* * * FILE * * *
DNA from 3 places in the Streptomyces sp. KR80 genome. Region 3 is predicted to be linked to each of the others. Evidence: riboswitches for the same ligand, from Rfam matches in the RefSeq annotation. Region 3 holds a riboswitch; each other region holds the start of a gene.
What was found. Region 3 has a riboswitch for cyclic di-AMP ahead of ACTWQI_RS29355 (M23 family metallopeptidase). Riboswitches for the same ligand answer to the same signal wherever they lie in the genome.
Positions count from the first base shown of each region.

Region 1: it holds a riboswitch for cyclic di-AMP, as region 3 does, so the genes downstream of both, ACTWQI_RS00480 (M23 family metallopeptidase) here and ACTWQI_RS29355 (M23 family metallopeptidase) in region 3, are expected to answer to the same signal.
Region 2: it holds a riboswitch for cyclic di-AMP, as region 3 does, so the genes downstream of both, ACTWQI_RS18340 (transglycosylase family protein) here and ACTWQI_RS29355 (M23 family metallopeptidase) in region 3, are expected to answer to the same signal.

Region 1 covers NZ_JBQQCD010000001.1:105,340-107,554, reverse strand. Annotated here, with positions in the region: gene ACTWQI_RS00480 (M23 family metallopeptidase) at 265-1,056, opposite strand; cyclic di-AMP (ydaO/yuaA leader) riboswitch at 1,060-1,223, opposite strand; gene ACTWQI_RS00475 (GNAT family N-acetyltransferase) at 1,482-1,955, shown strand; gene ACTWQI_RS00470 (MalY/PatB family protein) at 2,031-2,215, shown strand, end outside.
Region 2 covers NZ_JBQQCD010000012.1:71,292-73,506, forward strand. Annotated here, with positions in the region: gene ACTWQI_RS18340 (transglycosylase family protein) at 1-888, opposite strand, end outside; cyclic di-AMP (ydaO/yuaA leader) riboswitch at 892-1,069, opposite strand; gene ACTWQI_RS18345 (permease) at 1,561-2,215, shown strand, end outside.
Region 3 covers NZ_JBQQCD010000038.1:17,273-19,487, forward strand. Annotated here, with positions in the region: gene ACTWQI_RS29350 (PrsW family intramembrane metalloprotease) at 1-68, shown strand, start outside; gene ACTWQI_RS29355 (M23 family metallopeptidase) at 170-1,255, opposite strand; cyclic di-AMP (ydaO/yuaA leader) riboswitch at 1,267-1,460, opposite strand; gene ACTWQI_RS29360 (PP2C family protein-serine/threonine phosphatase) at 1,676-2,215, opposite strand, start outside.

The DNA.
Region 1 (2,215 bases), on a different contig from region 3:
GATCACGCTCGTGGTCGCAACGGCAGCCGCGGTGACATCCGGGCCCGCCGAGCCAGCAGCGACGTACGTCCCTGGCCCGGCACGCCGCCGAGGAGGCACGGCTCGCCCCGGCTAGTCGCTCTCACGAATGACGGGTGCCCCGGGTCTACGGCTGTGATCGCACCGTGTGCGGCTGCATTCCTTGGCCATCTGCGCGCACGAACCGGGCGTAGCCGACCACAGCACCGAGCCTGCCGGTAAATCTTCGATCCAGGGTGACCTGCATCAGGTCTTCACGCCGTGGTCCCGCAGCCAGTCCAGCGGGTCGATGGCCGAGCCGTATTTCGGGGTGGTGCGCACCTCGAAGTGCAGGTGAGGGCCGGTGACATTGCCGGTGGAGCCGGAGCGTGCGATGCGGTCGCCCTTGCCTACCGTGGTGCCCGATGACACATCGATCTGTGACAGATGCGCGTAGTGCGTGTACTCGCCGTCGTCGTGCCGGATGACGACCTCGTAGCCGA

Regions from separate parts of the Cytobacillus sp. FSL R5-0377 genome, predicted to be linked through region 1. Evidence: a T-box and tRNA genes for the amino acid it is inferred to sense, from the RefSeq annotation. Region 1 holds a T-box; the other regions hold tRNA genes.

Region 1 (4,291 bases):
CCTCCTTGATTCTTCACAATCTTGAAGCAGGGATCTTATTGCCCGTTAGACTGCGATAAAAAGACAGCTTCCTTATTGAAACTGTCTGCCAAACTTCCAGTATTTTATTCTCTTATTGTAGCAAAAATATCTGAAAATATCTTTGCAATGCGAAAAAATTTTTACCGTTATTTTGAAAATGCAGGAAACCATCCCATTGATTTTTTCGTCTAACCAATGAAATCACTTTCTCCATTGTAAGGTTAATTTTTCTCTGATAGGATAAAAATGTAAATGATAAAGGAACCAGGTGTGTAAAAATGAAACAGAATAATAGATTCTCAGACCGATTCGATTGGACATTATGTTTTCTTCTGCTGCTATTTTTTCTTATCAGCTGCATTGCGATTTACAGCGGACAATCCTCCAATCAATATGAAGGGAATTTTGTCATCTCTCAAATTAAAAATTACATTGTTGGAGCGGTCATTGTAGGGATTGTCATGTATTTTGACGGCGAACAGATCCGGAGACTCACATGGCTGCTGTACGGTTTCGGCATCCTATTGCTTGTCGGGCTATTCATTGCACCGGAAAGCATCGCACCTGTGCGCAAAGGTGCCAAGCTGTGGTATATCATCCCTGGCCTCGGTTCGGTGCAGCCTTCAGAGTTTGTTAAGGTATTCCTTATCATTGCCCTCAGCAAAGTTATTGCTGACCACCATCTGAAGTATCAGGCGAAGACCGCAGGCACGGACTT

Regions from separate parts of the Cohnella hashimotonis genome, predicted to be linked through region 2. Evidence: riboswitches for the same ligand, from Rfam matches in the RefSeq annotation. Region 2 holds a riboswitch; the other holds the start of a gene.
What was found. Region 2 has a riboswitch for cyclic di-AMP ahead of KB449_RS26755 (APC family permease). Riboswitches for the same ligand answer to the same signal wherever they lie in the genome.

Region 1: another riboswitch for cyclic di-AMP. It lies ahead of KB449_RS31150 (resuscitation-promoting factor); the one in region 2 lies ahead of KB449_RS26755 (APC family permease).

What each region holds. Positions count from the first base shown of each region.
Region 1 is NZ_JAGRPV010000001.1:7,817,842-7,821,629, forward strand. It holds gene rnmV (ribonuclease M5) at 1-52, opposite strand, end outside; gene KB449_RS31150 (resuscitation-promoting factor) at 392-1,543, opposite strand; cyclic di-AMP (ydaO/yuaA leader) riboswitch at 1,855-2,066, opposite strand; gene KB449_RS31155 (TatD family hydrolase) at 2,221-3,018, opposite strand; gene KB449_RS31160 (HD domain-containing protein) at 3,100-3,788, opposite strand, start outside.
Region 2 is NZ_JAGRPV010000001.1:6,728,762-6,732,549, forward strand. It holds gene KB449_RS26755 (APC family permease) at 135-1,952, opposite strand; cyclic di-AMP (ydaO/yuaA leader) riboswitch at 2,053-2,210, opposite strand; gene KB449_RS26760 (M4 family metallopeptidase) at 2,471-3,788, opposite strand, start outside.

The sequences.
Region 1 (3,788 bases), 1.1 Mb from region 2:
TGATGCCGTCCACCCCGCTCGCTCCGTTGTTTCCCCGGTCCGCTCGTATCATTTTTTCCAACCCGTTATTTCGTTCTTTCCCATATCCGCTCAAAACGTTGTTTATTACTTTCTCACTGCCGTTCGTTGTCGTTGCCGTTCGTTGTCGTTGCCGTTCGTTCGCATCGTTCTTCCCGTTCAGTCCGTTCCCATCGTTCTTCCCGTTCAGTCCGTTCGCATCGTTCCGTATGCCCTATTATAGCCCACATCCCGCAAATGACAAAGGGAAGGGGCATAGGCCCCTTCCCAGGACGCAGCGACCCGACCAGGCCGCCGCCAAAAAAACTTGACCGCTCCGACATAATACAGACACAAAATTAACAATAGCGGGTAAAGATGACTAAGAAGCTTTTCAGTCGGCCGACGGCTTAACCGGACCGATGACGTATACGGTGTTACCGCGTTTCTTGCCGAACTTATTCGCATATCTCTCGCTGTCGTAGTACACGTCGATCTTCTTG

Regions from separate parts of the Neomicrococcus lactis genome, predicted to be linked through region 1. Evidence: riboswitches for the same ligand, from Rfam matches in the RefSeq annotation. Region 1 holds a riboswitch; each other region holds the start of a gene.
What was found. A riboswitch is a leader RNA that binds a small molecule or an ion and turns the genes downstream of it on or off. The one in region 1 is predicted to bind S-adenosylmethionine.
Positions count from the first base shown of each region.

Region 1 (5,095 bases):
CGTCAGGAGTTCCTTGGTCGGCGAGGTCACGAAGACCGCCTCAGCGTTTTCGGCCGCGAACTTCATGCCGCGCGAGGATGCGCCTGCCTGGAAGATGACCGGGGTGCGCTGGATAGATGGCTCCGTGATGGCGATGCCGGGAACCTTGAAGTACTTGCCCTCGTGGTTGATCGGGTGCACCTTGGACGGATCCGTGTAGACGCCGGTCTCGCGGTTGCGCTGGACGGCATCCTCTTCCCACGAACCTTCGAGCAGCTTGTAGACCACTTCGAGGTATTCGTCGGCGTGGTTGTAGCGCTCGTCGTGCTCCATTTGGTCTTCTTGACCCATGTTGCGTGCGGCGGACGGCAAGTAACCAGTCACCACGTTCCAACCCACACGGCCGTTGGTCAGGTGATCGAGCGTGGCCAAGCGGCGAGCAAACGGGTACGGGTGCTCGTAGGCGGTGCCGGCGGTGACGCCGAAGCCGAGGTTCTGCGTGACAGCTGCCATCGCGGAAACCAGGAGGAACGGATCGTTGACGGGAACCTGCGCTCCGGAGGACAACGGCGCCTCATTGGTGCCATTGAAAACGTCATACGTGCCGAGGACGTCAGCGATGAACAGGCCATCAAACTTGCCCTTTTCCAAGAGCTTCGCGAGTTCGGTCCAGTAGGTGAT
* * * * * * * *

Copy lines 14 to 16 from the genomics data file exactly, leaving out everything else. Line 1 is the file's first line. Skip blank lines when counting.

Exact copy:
CCTCCTTGATTCTTCACAATCTTGAAGCAGGGATCTTATTGCCCGTTAGACTGCGATAAAAAGACAGCTTCCTTATTGAAACTGTCTGCCAAACTTCCAGTATTTTATTCTCTTATTGTAGCAAAAATATCTGAAAATATCTTTGCAATGCGAAAAAATTTTTACCGTTATTTTGAAAATGCAGGAAACCATCCCATTGATTTTTTCGTCTAACCAATGAAATCACTTTCTCCATTGTAAGGTTAATTTTTCTCTGATAGGATAAAAATGTAAATGATAAAGGAACCAGGTGTGTAAAAATGAAACAGAATAATAGATTCTCAGACCGATTCGATTGGACATTATGTTTTCTTCTGCTGCTATTTTTTCTTATCAGCTGCATTGCGATTTACAGCGGACAATCCTCCAATCAATATGAAGGGAATTTTGTCATCTCTCAAATTAAAAATTACATTGTTGGAGCGGTCATTGTAGGGATTGTCATGTATTTTGACGGCGAACAGATCCGGAGACTCACATGGCTGCTGTACGGTTTCGGCATCCTATTGCTTGTCGGGCTATTCATTGCACCGGAAAGCATCGCACCTGTGCGCAAAGGTGCCAAGCTGTGGTATATCATCCCTGGCCTCGGTTCGGTGCAGCCTTCAGAGTTTGTTAAGGTATTCCTTATCATTGCCCTCAGCAAAGTTATTGCTGACCACCATCTGAAGTATCAGGCGAAGACCGCAGGCACGGACTT

Regions from separate parts of the Cohnella hashimotonis genome, predicted to be linked through region 2. Evidence: riboswitches for the same ligand, from Rfam matches in the RefSeq annotation. Region 2 holds a riboswitch; the other holds the start of a gene.
What was found. Region 2 has a riboswitch for cyclic di-AMP ahead of KB449_RS26755 (APC family permease). Riboswitches for the same ligand answer to the same signal wherever they lie in the genome.